Judge worried about tech employment settlement

A US judge said she had concerns about approving a $324.5 million settlement involving Apple, Google and two other tech companies in a lawsuit accusing them of conspiring to avoid poaching each other’s workers.

US District Judge Lucy Koh said that the employers had considerable power over their employees and she was worried that the settlement did little to help them out.

Tech employees filed a class action lawsuit against Apple, Google, Intel and Adobe in 2011. The case has been closely watched due to the potentially high damages award and the opportunity to peek into the world of Silicon Valley’s elite.

The four companies agreed to settle with the plaintiffs in April for a total of $324.5 million. The plaintiffs had planned to ask for about $3 billion in damages at trial, which could have tripled to $9 billion under antitrust law.

Koh said the employees should have cleaned the employer’s clock  given the strength of the evidence in the case.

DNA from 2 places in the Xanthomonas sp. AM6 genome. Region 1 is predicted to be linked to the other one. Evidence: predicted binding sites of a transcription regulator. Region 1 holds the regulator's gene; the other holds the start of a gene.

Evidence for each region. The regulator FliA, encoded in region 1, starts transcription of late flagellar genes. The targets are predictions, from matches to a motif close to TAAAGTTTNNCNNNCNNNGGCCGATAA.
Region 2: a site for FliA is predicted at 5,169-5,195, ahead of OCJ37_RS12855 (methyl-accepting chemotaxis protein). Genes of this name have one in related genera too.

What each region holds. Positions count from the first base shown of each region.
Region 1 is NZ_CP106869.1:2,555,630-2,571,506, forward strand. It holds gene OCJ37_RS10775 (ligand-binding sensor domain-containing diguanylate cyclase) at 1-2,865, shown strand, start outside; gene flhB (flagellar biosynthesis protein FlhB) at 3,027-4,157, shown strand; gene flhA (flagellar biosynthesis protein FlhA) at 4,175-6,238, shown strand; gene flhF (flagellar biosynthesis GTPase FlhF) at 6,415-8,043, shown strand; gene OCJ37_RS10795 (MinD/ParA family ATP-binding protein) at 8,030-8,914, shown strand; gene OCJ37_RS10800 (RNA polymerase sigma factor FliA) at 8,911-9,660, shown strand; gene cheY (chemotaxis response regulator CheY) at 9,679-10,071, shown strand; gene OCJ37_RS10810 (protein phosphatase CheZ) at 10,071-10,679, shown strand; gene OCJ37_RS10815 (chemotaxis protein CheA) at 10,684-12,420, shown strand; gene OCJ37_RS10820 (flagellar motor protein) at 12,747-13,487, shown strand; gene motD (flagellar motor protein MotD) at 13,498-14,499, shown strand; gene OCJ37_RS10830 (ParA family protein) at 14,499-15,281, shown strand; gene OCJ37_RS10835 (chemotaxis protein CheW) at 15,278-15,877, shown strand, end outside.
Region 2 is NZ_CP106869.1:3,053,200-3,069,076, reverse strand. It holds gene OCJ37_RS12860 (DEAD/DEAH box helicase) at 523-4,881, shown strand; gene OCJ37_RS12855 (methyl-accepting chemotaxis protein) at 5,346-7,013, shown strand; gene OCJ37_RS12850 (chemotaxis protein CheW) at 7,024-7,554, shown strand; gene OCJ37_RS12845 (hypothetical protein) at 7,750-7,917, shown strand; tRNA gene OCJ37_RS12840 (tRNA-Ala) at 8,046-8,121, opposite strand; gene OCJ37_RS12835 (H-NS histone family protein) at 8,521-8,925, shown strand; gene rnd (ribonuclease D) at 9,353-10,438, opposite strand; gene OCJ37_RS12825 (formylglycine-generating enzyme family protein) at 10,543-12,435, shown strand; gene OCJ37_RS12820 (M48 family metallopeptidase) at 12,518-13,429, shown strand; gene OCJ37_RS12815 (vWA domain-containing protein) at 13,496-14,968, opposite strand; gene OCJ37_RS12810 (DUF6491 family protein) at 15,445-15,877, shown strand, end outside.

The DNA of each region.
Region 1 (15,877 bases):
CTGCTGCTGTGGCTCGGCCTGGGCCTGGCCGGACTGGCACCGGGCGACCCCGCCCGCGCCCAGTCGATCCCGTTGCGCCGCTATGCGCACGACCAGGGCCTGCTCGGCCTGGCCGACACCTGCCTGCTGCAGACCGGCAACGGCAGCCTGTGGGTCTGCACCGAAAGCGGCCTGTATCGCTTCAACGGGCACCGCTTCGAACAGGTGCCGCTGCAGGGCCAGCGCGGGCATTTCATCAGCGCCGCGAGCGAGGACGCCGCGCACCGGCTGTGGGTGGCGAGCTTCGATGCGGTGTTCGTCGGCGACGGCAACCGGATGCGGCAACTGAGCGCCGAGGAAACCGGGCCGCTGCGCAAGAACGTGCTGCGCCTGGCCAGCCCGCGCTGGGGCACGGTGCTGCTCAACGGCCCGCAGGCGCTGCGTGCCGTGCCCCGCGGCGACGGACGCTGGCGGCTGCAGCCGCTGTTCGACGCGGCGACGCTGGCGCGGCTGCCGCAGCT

Emails showed Apple’s late co-founder Steve Jobs, former Google CEO Eric Schmidt and some of their Silicon Valley rivals hatching plans to enforce their no-poaching agreement.

She aid that she had concerns about whether this is really fair to the class given what they could have got out of the case if they took it further.

Plaintiff attorney Kelly Dermody said the workers faced serious risks on appeal had the case gone forward, especially since the US Supreme Court has been sceptical of large class action lawsuits.

Koh was sceptical the Supreme Court would get involved and said that if there was a good case for further restricting class actions,  she was not sure that this was it.

Koh also praised the settlement for allowing all the plaintiffs to recover money, regardless of whether they filed a paper claim. Workers would receive a few thousand dollars each on average.

However, Google attorney Robert Van Nest said Apple, Google, Intel and Adobe are paying a higher premium to settle the case than Disney and Intuit did, as calculated by the number of employees from each company in the class.